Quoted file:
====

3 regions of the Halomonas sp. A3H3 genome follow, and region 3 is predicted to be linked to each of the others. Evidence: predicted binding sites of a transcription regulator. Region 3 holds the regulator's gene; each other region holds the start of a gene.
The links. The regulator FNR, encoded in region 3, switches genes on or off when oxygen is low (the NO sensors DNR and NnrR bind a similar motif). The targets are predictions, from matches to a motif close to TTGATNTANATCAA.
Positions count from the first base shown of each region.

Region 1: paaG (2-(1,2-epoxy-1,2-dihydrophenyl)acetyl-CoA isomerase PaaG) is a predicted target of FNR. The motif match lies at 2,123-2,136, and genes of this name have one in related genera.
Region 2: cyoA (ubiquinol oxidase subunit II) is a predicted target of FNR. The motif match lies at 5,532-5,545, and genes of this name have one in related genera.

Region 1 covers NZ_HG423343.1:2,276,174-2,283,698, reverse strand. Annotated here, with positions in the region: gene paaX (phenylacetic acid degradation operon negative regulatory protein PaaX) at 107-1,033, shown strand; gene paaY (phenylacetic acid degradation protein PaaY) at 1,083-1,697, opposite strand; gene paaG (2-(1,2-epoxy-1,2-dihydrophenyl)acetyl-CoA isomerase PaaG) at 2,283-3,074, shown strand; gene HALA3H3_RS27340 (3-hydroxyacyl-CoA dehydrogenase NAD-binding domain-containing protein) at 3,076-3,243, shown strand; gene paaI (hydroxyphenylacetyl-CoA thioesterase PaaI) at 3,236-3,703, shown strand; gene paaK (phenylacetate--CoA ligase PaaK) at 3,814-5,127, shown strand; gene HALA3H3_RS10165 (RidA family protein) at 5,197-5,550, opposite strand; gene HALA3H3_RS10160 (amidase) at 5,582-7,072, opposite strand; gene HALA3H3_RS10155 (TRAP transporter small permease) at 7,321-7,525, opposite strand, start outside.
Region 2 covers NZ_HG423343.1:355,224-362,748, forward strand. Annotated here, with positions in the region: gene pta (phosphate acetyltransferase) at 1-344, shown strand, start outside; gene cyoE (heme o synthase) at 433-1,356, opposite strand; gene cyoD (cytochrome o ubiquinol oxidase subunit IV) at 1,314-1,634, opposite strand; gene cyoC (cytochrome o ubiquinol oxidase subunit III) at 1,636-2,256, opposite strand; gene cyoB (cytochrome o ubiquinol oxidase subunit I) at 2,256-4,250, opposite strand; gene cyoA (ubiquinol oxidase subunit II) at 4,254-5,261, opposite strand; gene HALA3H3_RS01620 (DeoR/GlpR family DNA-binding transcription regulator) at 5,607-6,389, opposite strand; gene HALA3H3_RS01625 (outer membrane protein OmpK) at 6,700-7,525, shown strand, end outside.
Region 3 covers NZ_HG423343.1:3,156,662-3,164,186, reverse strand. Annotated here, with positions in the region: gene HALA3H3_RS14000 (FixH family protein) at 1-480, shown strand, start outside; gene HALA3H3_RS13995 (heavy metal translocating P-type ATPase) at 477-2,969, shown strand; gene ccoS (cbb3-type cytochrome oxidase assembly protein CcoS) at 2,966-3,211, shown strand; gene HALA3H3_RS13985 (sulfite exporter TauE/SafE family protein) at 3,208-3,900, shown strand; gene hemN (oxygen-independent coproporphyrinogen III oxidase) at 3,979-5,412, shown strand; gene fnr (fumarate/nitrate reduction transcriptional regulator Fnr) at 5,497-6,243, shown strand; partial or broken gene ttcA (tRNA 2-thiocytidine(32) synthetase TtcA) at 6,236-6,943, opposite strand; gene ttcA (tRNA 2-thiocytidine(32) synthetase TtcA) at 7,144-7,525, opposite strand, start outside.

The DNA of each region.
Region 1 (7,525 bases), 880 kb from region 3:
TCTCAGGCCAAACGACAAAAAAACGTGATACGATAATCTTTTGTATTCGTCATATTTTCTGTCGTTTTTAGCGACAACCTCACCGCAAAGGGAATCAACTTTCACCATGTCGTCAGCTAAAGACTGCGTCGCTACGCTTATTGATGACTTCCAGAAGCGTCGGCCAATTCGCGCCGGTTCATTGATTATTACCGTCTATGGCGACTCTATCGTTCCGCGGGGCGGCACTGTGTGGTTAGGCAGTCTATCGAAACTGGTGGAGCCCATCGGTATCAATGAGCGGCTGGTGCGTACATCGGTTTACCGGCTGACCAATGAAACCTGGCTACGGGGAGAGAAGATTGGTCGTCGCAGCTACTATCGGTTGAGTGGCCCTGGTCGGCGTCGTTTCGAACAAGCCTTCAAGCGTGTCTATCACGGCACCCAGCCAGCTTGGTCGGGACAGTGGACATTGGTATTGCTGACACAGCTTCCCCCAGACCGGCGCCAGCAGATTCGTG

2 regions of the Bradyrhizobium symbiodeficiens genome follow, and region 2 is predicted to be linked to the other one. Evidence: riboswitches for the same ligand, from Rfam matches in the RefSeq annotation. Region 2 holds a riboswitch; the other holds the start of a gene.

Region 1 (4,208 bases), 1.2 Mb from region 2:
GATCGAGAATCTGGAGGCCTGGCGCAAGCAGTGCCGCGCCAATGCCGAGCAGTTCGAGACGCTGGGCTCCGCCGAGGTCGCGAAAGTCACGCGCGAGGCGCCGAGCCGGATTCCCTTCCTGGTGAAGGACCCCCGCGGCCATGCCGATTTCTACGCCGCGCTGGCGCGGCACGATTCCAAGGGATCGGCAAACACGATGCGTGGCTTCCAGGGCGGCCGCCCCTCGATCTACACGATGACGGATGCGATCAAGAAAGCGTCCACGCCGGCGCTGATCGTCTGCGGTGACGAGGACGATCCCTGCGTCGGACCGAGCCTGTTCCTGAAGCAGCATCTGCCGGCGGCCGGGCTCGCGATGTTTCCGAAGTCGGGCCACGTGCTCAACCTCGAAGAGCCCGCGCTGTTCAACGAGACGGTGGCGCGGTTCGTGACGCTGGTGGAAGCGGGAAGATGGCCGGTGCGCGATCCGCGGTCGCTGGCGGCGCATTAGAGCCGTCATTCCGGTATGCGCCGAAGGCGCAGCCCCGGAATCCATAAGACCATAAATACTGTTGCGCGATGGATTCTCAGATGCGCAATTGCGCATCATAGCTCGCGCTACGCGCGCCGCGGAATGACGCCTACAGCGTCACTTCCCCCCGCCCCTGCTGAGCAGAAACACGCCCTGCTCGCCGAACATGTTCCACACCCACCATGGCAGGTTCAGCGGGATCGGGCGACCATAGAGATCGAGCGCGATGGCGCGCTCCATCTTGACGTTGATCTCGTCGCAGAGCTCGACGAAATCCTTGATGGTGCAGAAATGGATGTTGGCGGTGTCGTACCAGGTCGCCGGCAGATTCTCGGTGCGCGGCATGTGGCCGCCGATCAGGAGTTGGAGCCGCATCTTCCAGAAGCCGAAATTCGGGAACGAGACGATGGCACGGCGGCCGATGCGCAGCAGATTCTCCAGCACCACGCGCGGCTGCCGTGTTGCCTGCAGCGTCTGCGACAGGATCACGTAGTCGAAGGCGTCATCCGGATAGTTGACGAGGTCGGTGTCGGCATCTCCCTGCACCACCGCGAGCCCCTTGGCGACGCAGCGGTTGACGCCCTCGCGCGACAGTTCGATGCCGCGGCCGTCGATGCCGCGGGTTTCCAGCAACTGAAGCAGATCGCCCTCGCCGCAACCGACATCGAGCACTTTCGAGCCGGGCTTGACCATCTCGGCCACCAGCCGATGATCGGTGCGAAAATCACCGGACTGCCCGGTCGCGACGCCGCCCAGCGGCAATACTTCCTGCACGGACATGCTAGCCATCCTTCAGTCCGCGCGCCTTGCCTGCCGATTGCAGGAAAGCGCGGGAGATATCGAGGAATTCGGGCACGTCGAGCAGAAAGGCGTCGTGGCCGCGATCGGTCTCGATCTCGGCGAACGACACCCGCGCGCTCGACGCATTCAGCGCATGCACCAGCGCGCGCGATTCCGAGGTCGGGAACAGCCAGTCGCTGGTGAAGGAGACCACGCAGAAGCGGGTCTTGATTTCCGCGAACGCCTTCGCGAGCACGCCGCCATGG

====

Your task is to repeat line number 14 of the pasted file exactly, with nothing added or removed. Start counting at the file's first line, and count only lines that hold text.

GATCGAGAATCTGGAGGCCTGGCGCAAGCAGTGCCGCGCCAATGCCGAGCAGTTCGAGACGCTGGGCTCCGCCGAGGTCGCGAAAGTCACGCGCGAGGCGCCGAGCCGGATTCCCTTCCTGGTGAAGGACCCCCGCGGCCATGCCGATTTCTACGCCGCGCTGGCGCGGCACGATTCCAAGGGATCGGCAAACACGATGCGTGGCTTCCAGGGCGGCCGCCCCTCGATCTACACGATGACGGATGCGATCAAGAAAGCGTCCACGCCGGCGCTGATCGTCTGCGGTGACGAGGACGATCCCTGCGTCGGACCGAGCCTGTTCCTGAAGCAGCATCTGCCGGCGGCCGGGCTCGCGATGTTTCCGAAGTCGGGCCACGTGCTCAACCTCGAAGAGCCCGCGCTGTTCAACGAGACGGTGGCGCGGTTCGTGACGCTGGTGGAAGCGGGAAGATGGCCGGTGCGCGATCCGCGGTCGCTGGCGGCGCATTAGAGCCGTCATTCCGGTATGCGCCGAAGGCGCAGCCCCGGAATCCATAAGACCATAAATACTGTTGCGCGATGGATTCTCAGATGCGCAATTGCGCATCATAGCTCGCGCTACGCGCGCCGCGGAATGACGCCTACAGCGTCACTTCCCCCCGCCCCTGCTGAGCAGAAACACGCCCTGCTCGCCGAACATGTTCCACACCCACCATGGCAGGTTCAGCGGGATCGGGCGACCATAGAGATCGAGCGCGATGGCGCGCTCCATCTTGACGTTGATCTCGTCGCAGAGCTCGACGAAATCCTTGATGGTGCAGAAATGGATGTTGGCGGTGTCGTACCAGGTCGCCGGCAGATTCTCGGTGCGCGGCATGTGGCCGCCGATCAGGAGTTGGAGCCGCATCTTCCAGAAGCCGAAATTCGGGAACGAGACGATGGCACGGCGGCCGATGCGCAGCAGATTCTCCAGCACCACGCGCGGCTGCCGTGTTGCCTGCAGCGTCTGCGACAGGATCACGTAGTCGAAGGCGTCATCCGGATAGTTGACGAGGTCGGTGTCGGCATCTCCCTGCACCACCGCGAGCCCCTTGGCGACGCAGCGGTTGACGCCCTCGCGCGACAGTTCGATGCCGCGGCCGTCGATGCCGCGGGTTTCCAGCAACTGAAGCAGATCGCCCTCGCCGCAACCGACATCGAGCACTTTCGAGCCGGGCTTGACCATCTCGGCCACCAGCCGATGATCGGTGCGAAAATCACCGGACTGCCCGGTCGCGACGCCGCCCAGCGGCAATACTTCCTGCACGGACATGCTAGCCATCCTTCAGTCCGCGCGCCTTGCCTGCCGATTGCAGGAAAGCGCGGGAGATATCGAGGAATTCGGGCACGTCGAGCAGAAAGGCGTCGTGGCCGCGATCGGTCTCGATCTCGGCGAACGACACCCGCGCGCTCGACGCATTCAGCGCATGCACCAGCGCGCGCGATTCCGAGGTCGGGAACAGCCAGTCGCTGGTGAAGGAGACCACGCAGAAGCGGGTCTTGATTTCCGCGAACGCCTTCGCGAGCACGCCGCCATGG